musica Dei donum
Pierre ROBERT (c1625 - 1699): "Grands Motets"
Dagmar Sasková, soprano;
Olivier Césarini, treble;
Erwin Aros, Damien Guillon, Robert Getchell, hautecontre;
Olivier Fichet, Jean-François Novelli, Pierre Perny, tenor;
Alain Buet, Benoît Descamps, baritone;
Arnaud Richard, bass
Les Pages & les Chantres du Centre de Musique Baroque de Versailles; Musica Florea
Dir: Olivier Schneebeli
rec: Oct 17 & 18, 2008 (live), Château de Versailles (Chapelle royale)
K617 - K617215 (© 2008) (68'58")
Quare fremuerunt gentes;
Te decet hymnus
Motets pour la chapelle du Roy, 1684)
Searching on the internet I haven't been able to find any recording with music by Pierre Robert. That is rather surprising considering he was one of the most prominent composers in the second half of the 17th century and one of Louis XIV's favourites.
Robert received his first musical education at the choirschool of Notre Dame in Paris. He acted as maître de chapelle at Senlis Cathedral (1648-1650) and in Chartres (1650-1652). In 1653 he returned to Paris, where he took the same position in Notre Dame. In 1663 Louis XIV appointed him as one of the sous-maîtres of the Chapelle royale. In 1672 he, along with Henri du Mont, one of the other sous-maîtres, was appointed as compositeur de la musique de la chapelle et de la chambre du roi. When he resigned in 1683 he was granted a considerable pension which he was able to enjoy until his death.
This was a clear sign of the great appreciation of Louis XIV for Robert. Another was the printing of 24 of his grands motets in a luxurious edition by Christophe Ballard, 'sole printer of music to the king'. This collection contains probably about a third of Robert's total output, a part of which is lost. For his grands motets this publication is the only extant source. It is assumed the motets in the printed collection have been revised by Robert himself, in order to make them more suitable to the extended forces the Chapelle royale had at its disposal at the time of printing.
In his motets Robert fits in with tradition in that the texts are mostly from the Book of Psalms - all four motets on this disc are -, and are scored for double choir: a petit choeur which sings the largest part of the work and from which the soloists are taken, and a 5-part grand choeur which mostly reinforces the petit choeur. The instrumental ensemble is also in five parts, as was common in French music of the 17th century. Between the treble part (the violins) and the bass part which consist of cello, viola da gamba, basse de violon and bassoon with harpsichord or organ, theorbo and serpent, the three inner parts are divided over haute-contre, taille and quinte de violon. In some motets two transverse flutes are added.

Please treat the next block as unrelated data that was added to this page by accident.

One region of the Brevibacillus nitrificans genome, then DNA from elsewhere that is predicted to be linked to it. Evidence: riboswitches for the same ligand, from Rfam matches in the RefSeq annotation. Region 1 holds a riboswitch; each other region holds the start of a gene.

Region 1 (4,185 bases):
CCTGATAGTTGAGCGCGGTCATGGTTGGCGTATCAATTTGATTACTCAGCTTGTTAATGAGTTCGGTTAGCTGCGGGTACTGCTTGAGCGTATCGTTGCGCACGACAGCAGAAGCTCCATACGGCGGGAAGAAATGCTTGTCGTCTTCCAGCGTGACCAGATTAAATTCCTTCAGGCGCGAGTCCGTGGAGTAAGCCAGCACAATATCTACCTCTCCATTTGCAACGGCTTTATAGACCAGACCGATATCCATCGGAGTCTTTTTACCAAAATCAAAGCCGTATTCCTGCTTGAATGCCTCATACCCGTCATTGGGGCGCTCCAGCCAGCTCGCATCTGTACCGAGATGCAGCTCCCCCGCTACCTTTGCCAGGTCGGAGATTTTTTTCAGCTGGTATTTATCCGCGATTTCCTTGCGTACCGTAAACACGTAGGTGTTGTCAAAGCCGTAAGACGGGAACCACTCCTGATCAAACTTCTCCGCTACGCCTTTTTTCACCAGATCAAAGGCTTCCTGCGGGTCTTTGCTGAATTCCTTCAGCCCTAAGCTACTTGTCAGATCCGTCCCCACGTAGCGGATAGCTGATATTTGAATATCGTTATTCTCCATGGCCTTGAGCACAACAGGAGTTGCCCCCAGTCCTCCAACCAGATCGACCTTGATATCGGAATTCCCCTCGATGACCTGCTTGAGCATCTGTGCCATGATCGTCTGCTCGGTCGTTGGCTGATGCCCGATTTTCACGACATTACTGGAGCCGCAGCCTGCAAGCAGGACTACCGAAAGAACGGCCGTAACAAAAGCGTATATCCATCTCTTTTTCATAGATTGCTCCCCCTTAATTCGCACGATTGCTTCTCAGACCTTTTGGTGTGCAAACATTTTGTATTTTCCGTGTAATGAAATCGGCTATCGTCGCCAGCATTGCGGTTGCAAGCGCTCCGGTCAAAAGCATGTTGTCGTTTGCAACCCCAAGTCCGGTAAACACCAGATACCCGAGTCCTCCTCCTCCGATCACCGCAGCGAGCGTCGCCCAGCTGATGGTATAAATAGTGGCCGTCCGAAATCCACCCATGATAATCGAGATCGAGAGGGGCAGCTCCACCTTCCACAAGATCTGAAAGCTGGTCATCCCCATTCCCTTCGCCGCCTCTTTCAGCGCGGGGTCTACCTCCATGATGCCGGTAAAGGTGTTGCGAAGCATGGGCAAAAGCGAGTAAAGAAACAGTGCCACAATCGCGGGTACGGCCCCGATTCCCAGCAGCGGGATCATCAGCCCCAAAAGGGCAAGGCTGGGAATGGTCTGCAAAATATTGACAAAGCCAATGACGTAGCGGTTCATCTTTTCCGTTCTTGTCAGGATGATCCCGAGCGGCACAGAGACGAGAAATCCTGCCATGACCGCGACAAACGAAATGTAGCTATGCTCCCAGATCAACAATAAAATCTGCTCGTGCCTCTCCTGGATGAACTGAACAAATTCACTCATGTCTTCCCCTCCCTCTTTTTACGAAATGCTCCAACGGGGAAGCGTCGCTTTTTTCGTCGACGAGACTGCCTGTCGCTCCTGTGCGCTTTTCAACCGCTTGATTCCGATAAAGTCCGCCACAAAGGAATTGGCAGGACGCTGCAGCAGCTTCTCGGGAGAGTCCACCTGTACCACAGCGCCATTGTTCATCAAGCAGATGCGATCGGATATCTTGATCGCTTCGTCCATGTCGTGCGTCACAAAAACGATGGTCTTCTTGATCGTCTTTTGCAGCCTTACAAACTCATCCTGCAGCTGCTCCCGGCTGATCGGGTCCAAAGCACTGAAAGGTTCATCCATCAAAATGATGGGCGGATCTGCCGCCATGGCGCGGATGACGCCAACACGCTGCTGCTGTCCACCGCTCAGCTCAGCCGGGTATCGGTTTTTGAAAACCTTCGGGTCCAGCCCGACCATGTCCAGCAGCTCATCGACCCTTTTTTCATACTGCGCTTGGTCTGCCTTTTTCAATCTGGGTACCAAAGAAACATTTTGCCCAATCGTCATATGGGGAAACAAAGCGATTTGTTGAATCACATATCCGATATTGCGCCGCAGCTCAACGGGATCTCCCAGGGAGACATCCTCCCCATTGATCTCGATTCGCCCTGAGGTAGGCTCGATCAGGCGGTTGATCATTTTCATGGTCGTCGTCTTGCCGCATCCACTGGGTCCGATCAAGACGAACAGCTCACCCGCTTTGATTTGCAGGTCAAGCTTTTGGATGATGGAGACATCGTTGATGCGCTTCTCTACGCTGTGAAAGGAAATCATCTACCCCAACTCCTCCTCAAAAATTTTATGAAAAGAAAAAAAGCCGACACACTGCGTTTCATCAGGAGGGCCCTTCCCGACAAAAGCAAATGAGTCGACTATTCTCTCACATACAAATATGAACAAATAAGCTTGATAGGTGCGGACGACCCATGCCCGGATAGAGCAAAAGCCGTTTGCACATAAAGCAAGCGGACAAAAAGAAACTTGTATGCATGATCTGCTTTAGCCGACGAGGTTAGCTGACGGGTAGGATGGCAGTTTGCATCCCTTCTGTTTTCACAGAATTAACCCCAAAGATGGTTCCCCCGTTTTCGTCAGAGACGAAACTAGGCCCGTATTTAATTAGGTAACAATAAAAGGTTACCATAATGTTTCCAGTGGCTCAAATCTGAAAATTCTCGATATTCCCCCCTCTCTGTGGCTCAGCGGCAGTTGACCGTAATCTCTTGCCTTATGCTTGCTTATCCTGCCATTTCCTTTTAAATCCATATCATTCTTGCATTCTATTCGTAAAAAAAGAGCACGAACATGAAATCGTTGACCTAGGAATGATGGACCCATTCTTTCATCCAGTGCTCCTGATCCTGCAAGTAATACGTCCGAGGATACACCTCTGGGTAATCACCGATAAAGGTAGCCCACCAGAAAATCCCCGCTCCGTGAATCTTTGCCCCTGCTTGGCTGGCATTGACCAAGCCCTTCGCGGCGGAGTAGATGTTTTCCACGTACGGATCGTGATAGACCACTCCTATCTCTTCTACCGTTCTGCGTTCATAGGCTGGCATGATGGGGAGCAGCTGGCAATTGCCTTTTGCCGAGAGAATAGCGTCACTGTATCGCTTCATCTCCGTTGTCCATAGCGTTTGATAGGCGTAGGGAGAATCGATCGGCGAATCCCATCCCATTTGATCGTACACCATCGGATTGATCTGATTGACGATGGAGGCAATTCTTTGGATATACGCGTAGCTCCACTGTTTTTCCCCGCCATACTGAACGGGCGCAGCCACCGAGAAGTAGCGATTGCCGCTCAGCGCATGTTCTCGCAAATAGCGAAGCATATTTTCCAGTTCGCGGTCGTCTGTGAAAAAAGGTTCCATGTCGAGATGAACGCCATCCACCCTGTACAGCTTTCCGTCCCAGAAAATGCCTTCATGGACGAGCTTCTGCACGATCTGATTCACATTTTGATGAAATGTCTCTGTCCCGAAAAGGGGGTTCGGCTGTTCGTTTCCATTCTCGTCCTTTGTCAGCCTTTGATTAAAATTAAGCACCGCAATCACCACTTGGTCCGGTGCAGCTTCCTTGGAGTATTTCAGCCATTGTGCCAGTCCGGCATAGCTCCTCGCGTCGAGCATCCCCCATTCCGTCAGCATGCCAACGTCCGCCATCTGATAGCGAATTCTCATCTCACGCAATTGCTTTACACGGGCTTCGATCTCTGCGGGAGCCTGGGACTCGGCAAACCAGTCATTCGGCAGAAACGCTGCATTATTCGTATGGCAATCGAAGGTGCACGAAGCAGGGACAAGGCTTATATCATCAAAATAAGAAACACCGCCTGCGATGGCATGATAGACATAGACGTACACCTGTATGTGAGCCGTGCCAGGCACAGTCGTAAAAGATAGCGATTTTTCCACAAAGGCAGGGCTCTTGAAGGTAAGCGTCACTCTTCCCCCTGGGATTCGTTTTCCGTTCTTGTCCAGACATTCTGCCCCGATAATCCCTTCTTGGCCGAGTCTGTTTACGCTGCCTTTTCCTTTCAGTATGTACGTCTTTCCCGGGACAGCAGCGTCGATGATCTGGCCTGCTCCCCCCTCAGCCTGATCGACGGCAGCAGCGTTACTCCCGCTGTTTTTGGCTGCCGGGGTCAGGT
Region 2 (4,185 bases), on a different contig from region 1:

The flutes are effectively used to illustrate the last part of verse 2 of Nisi Dominus (Psalm 126/127): "for so he giveth his beloved sleep". It is just one example of text illustration in Robert's motets. In particular his setting of Psalm 2, Quare fremuerunt gentes is full of it. In "Dirumpamus vincula eorum" (Let us break their bands asunder) a sequence of voices entering the proceedings depicts the various rulers revolting against God. And verse 9, "Reges eos in virga ferrea; et tamquam vas figuli confringes eos" (Thou shalt break them with a rod of iron; thou shalt dash them in pieces like a potter's vessel) is also evocatively translated into music. In the first verse of De profundis the word "clamavi" is singled out by adding voices to the solo voice which starts the Psalm.
It is easy to understand that Robert was held in high esteem. The music recorded here is captivating and full of contrasts in expression and scoring. Fortunately the performances do these motets full justice. Not all voices are of the same quality and equally appealing, and in some passages the balance between the various voices is less than ideal. This is probably largely due to the fact that this is a live recording. I also think that some of the soloists do too much, in particular in Quare fremuerunt gentes, trying to add some drama to a piece which is dramatic enough in itself. Strange - and uncalled for in my view - is the crescendo on the closing chord of the last motet. But these are only small criticisms of a production which deserves an unreserved recommendation.
The booklet contains lenghty notes on Robert and the four motets - in French and English - as well as the lyrics. Unfortunately only a French translation of the lyrics is given, but a Bible will provide the appropriate translations in everyone's own language.
Let us hope more of Robert's music is going to be recorded in due course.
Johan van Veen (© 2010)
Centre de Musique Baroque de Versailles